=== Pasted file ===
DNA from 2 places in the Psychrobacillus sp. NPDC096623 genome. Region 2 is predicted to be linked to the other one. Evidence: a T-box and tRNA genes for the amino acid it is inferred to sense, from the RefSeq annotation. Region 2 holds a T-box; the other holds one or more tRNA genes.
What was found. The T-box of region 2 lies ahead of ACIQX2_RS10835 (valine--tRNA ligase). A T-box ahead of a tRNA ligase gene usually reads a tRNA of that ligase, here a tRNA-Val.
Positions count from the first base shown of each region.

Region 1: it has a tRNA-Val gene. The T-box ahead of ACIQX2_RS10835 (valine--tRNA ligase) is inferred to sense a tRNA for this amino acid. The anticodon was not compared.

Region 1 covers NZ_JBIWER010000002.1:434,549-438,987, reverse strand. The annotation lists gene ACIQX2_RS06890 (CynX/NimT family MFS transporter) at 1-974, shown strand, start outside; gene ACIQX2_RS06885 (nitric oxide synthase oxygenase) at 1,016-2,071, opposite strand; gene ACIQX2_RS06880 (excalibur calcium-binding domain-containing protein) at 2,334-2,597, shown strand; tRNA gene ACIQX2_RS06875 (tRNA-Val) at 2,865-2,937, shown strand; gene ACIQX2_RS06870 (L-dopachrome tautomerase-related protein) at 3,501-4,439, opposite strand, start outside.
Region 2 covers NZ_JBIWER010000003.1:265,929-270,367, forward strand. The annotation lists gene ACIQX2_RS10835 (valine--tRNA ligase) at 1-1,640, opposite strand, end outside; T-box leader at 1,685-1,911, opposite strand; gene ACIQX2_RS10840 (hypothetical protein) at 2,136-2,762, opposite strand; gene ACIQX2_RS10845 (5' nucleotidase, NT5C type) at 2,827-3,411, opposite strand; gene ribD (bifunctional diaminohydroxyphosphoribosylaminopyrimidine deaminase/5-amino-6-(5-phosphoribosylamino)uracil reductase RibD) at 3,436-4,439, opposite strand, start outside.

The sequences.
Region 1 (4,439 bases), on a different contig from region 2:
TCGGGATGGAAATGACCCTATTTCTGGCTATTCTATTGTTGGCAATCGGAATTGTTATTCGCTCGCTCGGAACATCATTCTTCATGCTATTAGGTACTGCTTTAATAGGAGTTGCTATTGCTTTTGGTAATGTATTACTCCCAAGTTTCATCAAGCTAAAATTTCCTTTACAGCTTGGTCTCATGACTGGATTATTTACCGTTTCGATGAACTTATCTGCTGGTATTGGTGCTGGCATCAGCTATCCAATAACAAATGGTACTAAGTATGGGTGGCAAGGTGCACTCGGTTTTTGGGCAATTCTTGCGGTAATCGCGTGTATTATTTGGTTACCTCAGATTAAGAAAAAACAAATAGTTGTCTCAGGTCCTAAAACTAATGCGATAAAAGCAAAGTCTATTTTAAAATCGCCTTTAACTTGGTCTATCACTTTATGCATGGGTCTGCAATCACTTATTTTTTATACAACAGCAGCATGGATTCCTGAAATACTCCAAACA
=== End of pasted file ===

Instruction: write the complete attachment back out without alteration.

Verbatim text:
DNA from 2 places in the Psychrobacillus sp. NPDC096623 genome. Region 2 is predicted to be linked to the other one. Evidence: a T-box and tRNA genes for the amino acid it is inferred to sense, from the RefSeq annotation. Region 2 holds a T-box; the other holds one or more tRNA genes.
What was found. The T-box of region 2 lies ahead of ACIQX2_RS10835 (valine--tRNA ligase). A T-box ahead of a tRNA ligase gene usually reads a tRNA of that ligase, here a tRNA-Val.
Positions count from the first base shown of each region.

Region 1: it has a tRNA-Val gene. The T-box ahead of ACIQX2_RS10835 (valine--tRNA ligase) is inferred to sense a tRNA for this amino acid. The anticodon was not compared.

Region 1 covers NZ_JBIWER010000002.1:434,549-438,987, reverse strand. The annotation lists gene ACIQX2_RS06890 (CynX/NimT family MFS transporter) at 1-974, shown strand, start outside; gene ACIQX2_RS06885 (nitric oxide synthase oxygenase) at 1,016-2,071, opposite strand; gene ACIQX2_RS06880 (excalibur calcium-binding domain-containing protein) at 2,334-2,597, shown strand; tRNA gene ACIQX2_RS06875 (tRNA-Val) at 2,865-2,937, shown strand; gene ACIQX2_RS06870 (L-dopachrome tautomerase-related protein) at 3,501-4,439, opposite strand, start outside.
Region 2 covers NZ_JBIWER010000003.1:265,929-270,367, forward strand. The annotation lists gene ACIQX2_RS10835 (valine--tRNA ligase) at 1-1,640, opposite strand, end outside; T-box leader at 1,685-1,911, opposite strand; gene ACIQX2_RS10840 (hypothetical protein) at 2,136-2,762, opposite strand; gene ACIQX2_RS10845 (5' nucleotidase, NT5C type) at 2,827-3,411, opposite strand; gene ribD (bifunctional diaminohydroxyphosphoribosylaminopyrimidine deaminase/5-amino-6-(5-phosphoribosylamino)uracil reductase RibD) at 3,436-4,439, opposite strand, start outside.

The sequences.
Region 1 (4,439 bases), on a different contig from region 2:
TCGGGATGGAAATGACCCTATTTCTGGCTATTCTATTGTTGGCAATCGGAATTGTTATTCGCTCGCTCGGAACATCATTCTTCATGCTATTAGGTACTGCTTTAATAGGAGTTGCTATTGCTTTTGGTAATGTATTACTCCCAAGTTTCATCAAGCTAAAATTTCCTTTACAGCTTGGTCTCATGACTGGATTATTTACCGTTTCGATGAACTTATCTGCTGGTATTGGTGCTGGCATCAGCTATCCAATAACAAATGGTACTAAGTATGGGTGGCAAGGTGCACTCGGTTTTTGGGCAATTCTTGCGGTAATCGCGTGTATTATTTGGTTACCTCAGATTAAGAAAAAACAAATAGTTGTCTCAGGTCCTAAAACTAATGCGATAAAAGCAAAGTCTATTTTAAAATCGCCTTTAACTTGGTCTATCACTTTATGCATGGGTCTGCAATCACTTATTTTTTATACAACAGCAGCATGGATTCCTGAAATACTCCAAACA